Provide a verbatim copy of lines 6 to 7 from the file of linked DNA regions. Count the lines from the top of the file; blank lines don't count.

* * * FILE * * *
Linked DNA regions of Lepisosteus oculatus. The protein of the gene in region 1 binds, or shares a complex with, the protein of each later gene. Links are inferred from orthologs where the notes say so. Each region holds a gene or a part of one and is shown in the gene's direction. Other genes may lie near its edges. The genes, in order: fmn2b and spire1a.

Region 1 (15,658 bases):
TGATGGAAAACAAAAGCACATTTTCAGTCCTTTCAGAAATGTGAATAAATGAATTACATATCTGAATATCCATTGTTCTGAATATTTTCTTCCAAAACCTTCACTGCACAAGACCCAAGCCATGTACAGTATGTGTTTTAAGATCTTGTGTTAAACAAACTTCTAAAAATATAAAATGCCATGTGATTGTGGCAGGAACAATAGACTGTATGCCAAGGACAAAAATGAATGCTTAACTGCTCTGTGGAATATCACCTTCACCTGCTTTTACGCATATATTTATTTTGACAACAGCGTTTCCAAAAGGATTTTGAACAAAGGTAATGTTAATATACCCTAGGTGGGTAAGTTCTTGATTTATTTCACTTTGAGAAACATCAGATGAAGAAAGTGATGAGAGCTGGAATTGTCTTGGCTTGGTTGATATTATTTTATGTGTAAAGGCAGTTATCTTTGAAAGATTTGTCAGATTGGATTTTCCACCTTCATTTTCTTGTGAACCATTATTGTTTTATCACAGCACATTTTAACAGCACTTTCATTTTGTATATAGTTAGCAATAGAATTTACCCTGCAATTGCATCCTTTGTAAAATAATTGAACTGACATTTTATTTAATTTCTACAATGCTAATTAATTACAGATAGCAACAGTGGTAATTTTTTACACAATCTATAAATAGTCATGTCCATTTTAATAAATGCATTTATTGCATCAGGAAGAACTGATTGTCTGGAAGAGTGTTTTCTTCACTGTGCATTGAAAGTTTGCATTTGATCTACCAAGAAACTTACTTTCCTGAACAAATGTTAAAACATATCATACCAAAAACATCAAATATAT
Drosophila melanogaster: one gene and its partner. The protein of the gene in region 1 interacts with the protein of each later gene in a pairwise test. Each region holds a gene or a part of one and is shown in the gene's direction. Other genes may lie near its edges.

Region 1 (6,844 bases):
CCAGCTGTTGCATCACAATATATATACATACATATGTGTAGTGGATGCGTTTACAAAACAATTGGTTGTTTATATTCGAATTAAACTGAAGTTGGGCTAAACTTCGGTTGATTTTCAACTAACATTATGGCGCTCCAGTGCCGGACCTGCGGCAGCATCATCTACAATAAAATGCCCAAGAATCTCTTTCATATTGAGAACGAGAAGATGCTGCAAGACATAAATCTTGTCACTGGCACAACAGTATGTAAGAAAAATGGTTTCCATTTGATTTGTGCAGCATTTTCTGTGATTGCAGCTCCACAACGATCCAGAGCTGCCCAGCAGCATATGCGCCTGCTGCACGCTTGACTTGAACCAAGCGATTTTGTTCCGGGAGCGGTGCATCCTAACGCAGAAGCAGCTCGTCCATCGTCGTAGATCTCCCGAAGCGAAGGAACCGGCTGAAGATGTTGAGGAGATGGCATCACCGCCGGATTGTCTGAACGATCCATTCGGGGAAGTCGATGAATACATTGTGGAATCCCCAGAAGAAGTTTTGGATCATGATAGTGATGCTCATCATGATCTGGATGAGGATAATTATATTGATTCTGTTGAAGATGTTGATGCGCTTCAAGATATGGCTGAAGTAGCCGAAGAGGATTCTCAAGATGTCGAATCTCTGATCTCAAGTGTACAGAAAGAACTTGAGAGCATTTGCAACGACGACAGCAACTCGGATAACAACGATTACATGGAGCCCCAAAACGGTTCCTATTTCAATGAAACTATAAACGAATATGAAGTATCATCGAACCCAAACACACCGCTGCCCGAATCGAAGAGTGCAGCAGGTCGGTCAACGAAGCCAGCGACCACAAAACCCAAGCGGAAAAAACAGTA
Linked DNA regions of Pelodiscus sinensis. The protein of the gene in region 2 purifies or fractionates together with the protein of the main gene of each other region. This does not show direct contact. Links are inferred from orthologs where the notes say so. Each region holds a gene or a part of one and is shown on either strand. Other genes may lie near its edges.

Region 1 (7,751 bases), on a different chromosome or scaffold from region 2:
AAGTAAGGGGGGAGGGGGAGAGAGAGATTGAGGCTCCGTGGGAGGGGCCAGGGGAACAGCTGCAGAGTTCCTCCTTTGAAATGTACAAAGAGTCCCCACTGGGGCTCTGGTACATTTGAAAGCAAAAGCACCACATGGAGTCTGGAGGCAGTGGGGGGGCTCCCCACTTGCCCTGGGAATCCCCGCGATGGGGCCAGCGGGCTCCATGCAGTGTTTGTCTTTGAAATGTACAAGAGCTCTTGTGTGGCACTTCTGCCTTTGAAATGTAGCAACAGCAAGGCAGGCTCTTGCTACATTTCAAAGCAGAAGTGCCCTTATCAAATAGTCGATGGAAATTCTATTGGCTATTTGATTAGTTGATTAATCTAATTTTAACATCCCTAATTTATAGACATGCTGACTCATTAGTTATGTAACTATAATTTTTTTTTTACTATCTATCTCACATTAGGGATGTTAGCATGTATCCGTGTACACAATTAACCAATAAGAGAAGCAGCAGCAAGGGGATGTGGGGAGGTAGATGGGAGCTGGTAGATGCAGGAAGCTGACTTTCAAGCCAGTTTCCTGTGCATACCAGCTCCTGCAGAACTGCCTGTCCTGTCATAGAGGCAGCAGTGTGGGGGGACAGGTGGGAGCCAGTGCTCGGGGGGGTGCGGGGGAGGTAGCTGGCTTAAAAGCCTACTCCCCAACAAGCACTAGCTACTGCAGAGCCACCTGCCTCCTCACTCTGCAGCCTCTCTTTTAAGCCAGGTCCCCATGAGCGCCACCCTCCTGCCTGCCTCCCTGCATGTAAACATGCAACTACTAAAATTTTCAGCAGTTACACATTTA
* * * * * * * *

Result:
CCAGCTGTTGCATCACAATATATATACATACATATGTGTAGTGGATGCGTTTACAAAACAATTGGTTGTTTATATTCGAATTAAACTGAAGTTGGGCTAAACTTCGGTTGATTTTCAACTAACATTATGGCGCTCCAGTGCCGGACCTGCGGCAGCATCATCTACAATAAAATGCCCAAGAATCTCTTTCATATTGAGAACGAGAAGATGCTGCAAGACATAAATCTTGTCACTGGCACAACAGTATGTAAGAAAAATGGTTTCCATTTGATTTGTGCAGCATTTTCTGTGATTGCAGCTCCACAACGATCCAGAGCTGCCCAGCAGCATATGCGCCTGCTGCACGCTTGACTTGAACCAAGCGATTTTGTTCCGGGAGCGGTGCATCCTAACGCAGAAGCAGCTCGTCCATCGTCGTAGATCTCCCGAAGCGAAGGAACCGGCTGAAGATGTTGAGGAGATGGCATCACCGCCGGATTGTCTGAACGATCCATTCGGGGAAGTCGATGAATACATTGTGGAATCCCCAGAAGAAGTTTTGGATCATGATAGTGATGCTCATCATGATCTGGATGAGGATAATTATATTGATTCTGTTGAAGATGTTGATGCGCTTCAAGATATGGCTGAAGTAGCCGAAGAGGATTCTCAAGATGTCGAATCTCTGATCTCAAGTGTACAGAAAGAACTTGAGAGCATTTGCAACGACGACAGCAACTCGGATAACAACGATTACATGGAGCCCCAAAACGGTTCCTATTTCAATGAAACTATAAACGAATATGAAGTATCATCGAACCCAAACACACCGCTGCCCGAATCGAAGAGTGCAGCAGGTCGGTCAACGAAGCCAGCGACCACAAAACCCAAGCGGAAAAAACAGTA
Linked DNA regions of Pelodiscus sinensis. The protein of the gene in region 2 purifies or fractionates together with the protein of the main gene of each other region. This does not show direct contact. Links are inferred from orthologs where the notes say so. Each region holds a gene or a part of one and is shown on either strand. Other genes may lie near its edges.